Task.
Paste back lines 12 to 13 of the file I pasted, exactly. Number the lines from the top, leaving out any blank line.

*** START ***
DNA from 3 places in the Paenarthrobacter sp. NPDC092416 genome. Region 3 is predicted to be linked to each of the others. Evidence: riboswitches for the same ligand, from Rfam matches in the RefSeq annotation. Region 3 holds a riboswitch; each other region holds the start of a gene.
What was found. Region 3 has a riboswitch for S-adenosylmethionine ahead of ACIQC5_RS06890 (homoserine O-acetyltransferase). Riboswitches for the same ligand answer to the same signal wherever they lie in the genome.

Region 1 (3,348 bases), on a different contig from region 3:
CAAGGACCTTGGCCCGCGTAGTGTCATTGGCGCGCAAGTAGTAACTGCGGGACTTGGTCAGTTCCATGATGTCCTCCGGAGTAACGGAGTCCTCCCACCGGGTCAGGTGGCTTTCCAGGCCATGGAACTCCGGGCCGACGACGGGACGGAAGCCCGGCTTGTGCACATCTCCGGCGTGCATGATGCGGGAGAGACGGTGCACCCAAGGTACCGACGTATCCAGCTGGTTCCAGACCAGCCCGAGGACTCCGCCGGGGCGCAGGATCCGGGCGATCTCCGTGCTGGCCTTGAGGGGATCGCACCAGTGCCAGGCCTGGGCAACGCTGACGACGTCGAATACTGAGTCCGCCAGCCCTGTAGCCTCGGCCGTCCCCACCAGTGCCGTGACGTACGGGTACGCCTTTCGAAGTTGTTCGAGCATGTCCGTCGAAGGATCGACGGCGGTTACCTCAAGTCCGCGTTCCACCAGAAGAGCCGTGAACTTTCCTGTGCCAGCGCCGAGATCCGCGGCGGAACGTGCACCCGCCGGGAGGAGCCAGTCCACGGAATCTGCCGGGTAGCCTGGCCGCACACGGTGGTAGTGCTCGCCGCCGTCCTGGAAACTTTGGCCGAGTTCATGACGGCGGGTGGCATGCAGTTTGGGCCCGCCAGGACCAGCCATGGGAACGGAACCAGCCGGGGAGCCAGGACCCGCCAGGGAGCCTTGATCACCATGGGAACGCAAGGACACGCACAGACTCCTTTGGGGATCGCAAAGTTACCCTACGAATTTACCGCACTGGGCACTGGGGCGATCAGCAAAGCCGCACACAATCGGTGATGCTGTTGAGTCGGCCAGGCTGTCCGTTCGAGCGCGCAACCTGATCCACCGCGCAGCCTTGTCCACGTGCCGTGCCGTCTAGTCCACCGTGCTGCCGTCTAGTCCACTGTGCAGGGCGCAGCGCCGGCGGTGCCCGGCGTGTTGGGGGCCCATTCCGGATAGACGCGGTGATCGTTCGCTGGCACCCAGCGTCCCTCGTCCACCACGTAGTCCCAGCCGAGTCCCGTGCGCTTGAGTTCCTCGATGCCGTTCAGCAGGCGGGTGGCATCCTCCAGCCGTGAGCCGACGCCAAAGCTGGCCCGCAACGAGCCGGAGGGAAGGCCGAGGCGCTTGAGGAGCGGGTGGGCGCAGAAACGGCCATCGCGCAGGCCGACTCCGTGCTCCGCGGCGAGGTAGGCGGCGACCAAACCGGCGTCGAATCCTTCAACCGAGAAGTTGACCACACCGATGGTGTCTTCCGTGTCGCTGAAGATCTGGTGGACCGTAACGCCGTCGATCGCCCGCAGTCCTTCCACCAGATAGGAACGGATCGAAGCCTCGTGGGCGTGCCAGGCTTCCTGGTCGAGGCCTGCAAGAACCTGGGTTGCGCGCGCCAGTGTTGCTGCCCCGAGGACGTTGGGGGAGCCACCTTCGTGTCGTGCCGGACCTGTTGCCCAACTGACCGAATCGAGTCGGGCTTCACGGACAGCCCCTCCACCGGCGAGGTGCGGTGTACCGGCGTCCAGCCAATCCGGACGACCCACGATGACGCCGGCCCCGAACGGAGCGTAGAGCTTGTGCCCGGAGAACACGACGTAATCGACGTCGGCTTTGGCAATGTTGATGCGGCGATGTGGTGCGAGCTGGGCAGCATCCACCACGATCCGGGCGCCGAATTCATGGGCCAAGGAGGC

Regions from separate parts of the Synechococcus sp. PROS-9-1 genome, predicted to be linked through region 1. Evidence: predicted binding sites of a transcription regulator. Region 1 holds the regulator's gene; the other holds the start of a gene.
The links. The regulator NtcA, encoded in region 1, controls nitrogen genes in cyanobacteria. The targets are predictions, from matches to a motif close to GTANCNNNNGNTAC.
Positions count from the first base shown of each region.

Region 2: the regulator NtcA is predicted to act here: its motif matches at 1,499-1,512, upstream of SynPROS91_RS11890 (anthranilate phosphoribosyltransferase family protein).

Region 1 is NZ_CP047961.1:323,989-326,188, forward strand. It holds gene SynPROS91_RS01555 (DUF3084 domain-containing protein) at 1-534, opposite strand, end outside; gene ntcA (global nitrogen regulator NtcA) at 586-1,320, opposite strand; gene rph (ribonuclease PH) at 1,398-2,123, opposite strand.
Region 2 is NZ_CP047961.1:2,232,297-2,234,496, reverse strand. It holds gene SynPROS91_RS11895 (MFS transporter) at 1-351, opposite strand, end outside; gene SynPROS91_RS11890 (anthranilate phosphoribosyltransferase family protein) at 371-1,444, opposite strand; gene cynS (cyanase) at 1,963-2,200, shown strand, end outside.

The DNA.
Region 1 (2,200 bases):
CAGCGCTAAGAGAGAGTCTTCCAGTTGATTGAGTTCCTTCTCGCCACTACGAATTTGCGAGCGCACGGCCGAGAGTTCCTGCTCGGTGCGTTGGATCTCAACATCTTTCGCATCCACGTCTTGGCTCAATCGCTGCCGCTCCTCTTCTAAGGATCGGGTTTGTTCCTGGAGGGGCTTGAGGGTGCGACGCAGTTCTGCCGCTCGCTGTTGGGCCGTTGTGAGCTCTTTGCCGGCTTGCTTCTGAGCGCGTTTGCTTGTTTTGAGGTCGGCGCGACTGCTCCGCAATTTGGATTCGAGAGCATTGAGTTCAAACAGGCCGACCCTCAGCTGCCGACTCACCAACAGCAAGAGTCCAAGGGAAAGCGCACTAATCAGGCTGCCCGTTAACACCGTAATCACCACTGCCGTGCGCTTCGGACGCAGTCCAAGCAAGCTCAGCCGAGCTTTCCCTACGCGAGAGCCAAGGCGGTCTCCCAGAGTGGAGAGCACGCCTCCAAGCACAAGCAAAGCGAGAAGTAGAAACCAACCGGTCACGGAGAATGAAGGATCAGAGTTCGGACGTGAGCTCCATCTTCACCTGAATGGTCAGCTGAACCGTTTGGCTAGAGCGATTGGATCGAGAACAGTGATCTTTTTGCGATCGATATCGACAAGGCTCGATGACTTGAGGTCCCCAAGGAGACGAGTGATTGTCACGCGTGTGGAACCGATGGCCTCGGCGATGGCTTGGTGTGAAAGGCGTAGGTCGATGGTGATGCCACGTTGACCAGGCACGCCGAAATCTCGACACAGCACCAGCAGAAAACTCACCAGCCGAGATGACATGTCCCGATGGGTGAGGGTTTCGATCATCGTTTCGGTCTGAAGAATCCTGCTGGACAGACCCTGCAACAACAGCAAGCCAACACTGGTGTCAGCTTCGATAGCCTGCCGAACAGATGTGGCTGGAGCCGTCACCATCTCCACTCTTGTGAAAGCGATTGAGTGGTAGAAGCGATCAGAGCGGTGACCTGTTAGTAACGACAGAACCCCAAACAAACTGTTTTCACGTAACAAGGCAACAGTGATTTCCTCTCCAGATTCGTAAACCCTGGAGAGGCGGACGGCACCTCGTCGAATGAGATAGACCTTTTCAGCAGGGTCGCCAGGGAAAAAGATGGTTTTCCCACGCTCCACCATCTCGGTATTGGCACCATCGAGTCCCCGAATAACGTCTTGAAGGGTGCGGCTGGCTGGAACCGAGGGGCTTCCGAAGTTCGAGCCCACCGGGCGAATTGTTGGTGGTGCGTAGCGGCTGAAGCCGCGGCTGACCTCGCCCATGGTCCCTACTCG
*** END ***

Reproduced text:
Region 1 (2,200 bases):
CAGCGCTAAGAGAGAGTCTTCCAGTTGATTGAGTTCCTTCTCGCCACTACGAATTTGCGAGCGCACGGCCGAGAGTTCCTGCTCGGTGCGTTGGATCTCAACATCTTTCGCATCCACGTCTTGGCTCAATCGCTGCCGCTCCTCTTCTAAGGATCGGGTTTGTTCCTGGAGGGGCTTGAGGGTGCGACGCAGTTCTGCCGCTCGCTGTTGGGCCGTTGTGAGCTCTTTGCCGGCTTGCTTCTGAGCGCGTTTGCTTGTTTTGAGGTCGGCGCGACTGCTCCGCAATTTGGATTCGAGAGCATTGAGTTCAAACAGGCCGACCCTCAGCTGCCGACTCACCAACAGCAAGAGTCCAAGGGAAAGCGCACTAATCAGGCTGCCCGTTAACACCGTAATCACCACTGCCGTGCGCTTCGGACGCAGTCCAAGCAAGCTCAGCCGAGCTTTCCCTACGCGAGAGCCAAGGCGGTCTCCCAGAGTGGAGAGCACGCCTCCAAGCACAAGCAAAGCGAGAAGTAGAAACCAACCGGTCACGGAGAATGAAGGATCAGAGTTCGGACGTGAGCTCCATCTTCACCTGAATGGTCAGCTGAACCGTTTGGCTAGAGCGATTGGATCGAGAACAGTGATCTTTTTGCGATCGATATCGACAAGGCTCGATGACTTGAGGTCCCCAAGGAGACGAGTGATTGTCACGCGTGTGGAACCGATGGCCTCGGCGATGGCTTGGTGTGAAAGGCGTAGGTCGATGGTGATGCCACGTTGACCAGGCACGCCGAAATCTCGACACAGCACCAGCAGAAAACTCACCAGCCGAGATGACATGTCCCGATGGGTGAGGGTTTCGATCATCGTTTCGGTCTGAAGAATCCTGCTGGACAGACCCTGCAACAACAGCAAGCCAACACTGGTGTCAGCTTCGATAGCCTGCCGAACAGATGTGGCTGGAGCCGTCACCATCTCCACTCTTGTGAAAGCGATTGAGTGGTAGAAGCGATCAGAGCGGTGACCTGTTAGTAACGACAGAACCCCAAACAAACTGTTTTCACGTAACAAGGCAACAGTGATTTCCTCTCCAGATTCGTAAACCCTGGAGAGGCGGACGGCACCTCGTCGAATGAGATAGACCTTTTCAGCAGGGTCGCCAGGGAAAAAGATGGTTTTCCCACGCTCCACCATCTCGGTATTGGCACCATCGAGTCCCCGAATAACGTCTTGAAGGGTGCGGCTGGCTGGAACCGAGGGGCTTCCGAAGTTCGAGCCCACCGGGCGAATTGTTGGTGGTGCGTAGCGGCTGAAGCCGCGGCTGACCTCGCCCATGGTCCCTACTCG